But when Councilor Peter Baute pointedly asked her if the legal challenge would go away if a feasibility study were favorable, Tunney equivocated.

"I can't answer for people on the deed issue," she said.

Testimony from a number of residents focused on Jack Gray's deed bequeathing the property to the town, which they said directed the town to turn the land into a park when the old landfill was capped. It has been turned into the transfer station instead.

Gaffett said she, too, had wrestled with the issue of Gray's deed. "I can read the deed in two ways," Gaffett said, tearing up.

"It puts up a caution for me, but it can go both ways. I don't want to win this battle tonight and lose in other ways fighting greedy neighbors." At one point Gaffett called for a recess in order to compose herself.

Planning Board Vice Chair Kevin Hoyt, who earlier in the evening said he helped craft the proposed change as a middle ground that addressed neighbors' concerns yet would not let the green energy proposal go down in flames, threw his support to the council after Tunney's declaration.

"If the feasibility study and the energy plan are supportive, let's go to court and fight the good fight and I'll stand behind you," he told the council. "NIMBY can't be a possibility on our tiny island."

Chris Littlefield, who works for The Nature Conservancy, called for the feasibility study and asked for it to be conducted in an "open, transparent way." He told the council members that it felt like their minds were made up, and "it's disempowering."

Second Warden Ray Torrey said that in his opinion it was the conservation groups who were being closed minded on the issue.

Marguerite Donnelly attempted to mediate during the lengthy hearing. Donnelly said at first she was elated by the idea of a turbine at the transfer station, but the concerns of the neighbors were hard to dismiss because "it's so personal for so many.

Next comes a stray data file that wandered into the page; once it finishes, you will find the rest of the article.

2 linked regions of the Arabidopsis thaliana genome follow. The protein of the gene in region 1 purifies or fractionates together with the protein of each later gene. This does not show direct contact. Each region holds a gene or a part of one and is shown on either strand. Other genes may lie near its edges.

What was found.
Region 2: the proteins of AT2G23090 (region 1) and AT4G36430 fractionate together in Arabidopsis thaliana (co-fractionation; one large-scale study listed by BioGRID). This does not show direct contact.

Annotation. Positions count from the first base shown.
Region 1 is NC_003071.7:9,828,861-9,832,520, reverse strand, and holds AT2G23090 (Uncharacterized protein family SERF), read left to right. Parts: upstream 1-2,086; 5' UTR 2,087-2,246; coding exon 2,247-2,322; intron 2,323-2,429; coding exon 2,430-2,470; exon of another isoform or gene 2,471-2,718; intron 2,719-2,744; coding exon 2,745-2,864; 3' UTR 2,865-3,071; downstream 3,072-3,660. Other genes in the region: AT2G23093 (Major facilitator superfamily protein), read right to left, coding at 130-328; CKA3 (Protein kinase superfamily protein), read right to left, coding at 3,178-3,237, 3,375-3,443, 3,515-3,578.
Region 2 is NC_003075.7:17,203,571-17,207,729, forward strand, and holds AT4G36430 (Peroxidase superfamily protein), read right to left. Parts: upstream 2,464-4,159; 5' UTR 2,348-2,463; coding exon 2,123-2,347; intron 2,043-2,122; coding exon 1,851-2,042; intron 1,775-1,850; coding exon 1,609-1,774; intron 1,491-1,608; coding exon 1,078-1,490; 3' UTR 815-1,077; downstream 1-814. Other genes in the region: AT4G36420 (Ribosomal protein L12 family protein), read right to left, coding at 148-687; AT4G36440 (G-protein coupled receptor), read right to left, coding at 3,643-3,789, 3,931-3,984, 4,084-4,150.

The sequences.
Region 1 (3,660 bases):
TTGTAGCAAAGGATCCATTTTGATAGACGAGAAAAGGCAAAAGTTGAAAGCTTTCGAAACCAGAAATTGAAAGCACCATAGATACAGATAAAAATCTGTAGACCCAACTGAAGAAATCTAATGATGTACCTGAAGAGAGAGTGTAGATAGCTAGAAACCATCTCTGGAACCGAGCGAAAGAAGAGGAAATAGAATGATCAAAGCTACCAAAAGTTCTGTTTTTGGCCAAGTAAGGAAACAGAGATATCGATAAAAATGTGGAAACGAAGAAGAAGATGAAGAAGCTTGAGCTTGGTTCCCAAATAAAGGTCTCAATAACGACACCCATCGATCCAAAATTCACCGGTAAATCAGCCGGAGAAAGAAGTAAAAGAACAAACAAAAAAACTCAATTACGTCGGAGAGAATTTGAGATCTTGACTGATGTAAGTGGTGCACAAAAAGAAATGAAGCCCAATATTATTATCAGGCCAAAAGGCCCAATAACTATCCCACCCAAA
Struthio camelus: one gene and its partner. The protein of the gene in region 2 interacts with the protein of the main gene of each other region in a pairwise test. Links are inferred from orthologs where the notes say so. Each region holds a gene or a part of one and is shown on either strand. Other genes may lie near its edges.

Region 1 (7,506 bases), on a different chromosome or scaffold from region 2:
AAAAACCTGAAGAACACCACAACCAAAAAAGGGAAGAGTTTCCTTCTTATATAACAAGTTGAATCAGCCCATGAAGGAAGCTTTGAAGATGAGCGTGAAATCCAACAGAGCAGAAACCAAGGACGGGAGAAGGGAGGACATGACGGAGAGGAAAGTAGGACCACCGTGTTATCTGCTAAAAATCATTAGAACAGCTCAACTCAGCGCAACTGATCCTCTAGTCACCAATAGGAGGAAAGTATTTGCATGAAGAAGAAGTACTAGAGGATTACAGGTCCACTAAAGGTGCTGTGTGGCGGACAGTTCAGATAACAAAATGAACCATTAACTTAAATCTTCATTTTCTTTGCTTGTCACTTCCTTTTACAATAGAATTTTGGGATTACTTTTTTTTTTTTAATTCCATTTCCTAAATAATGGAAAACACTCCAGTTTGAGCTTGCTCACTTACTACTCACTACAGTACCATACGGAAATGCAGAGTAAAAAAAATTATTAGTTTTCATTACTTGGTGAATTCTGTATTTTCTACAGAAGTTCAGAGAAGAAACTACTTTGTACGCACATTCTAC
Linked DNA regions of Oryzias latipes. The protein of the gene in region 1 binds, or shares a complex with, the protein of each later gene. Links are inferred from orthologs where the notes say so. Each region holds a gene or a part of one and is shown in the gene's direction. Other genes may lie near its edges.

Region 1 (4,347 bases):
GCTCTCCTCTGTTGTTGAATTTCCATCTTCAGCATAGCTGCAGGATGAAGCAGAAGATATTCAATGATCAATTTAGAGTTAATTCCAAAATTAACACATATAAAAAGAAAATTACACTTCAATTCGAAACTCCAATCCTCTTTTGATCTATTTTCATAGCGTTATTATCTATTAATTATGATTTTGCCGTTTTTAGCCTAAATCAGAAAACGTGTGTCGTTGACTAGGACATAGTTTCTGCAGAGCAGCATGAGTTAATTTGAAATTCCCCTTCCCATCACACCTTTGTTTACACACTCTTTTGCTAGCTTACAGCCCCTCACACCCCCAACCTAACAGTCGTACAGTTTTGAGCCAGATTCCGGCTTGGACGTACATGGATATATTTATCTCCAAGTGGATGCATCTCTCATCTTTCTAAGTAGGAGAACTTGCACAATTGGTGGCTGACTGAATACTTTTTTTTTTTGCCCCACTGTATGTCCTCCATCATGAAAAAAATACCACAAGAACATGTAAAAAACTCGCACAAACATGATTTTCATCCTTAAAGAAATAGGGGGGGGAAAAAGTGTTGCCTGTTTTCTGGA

"How do you go green without making a certain group bear the burden?" she asked, stressing the burden should be shared by all and not be pushed onto those who have the least resources to fight it.

Councilor Ken Lacoste also spoke to the fears of the neighbors, and of future land donors. Gaffett replied, "maybe we have to be brave."

Councilor Dick Martin said he always thought a cable to the mainland was the answer to the island's electricity needs. "This [zoning change] is forever... a feasibility study is the best way," he said.

The chair of the School Committee, Bill Padien, brought figures. The school spends $130,000 a year on electricity, he said, a thousand dollars per student. A municipal power source would drastically reduce that cost, he said.

Baute, addressing public concerns that an offshore wind energy project would eliminate the need for a municipal one, brought three years of study from the Electric Utility Task Group to the table. He cited figures showing that National Grid had been raising rates for 10 years, and it is expected to continue to do so.

"God doesn't charge, the sun doesn't charge, the wind doesn't charge. They stay the same year after year," Baute said.


Source: http://www.blockislandtimes...

NOV 21 2009
http://www.windaction.org/posts/23252-zone-vote-delayed-after-contentious-hearing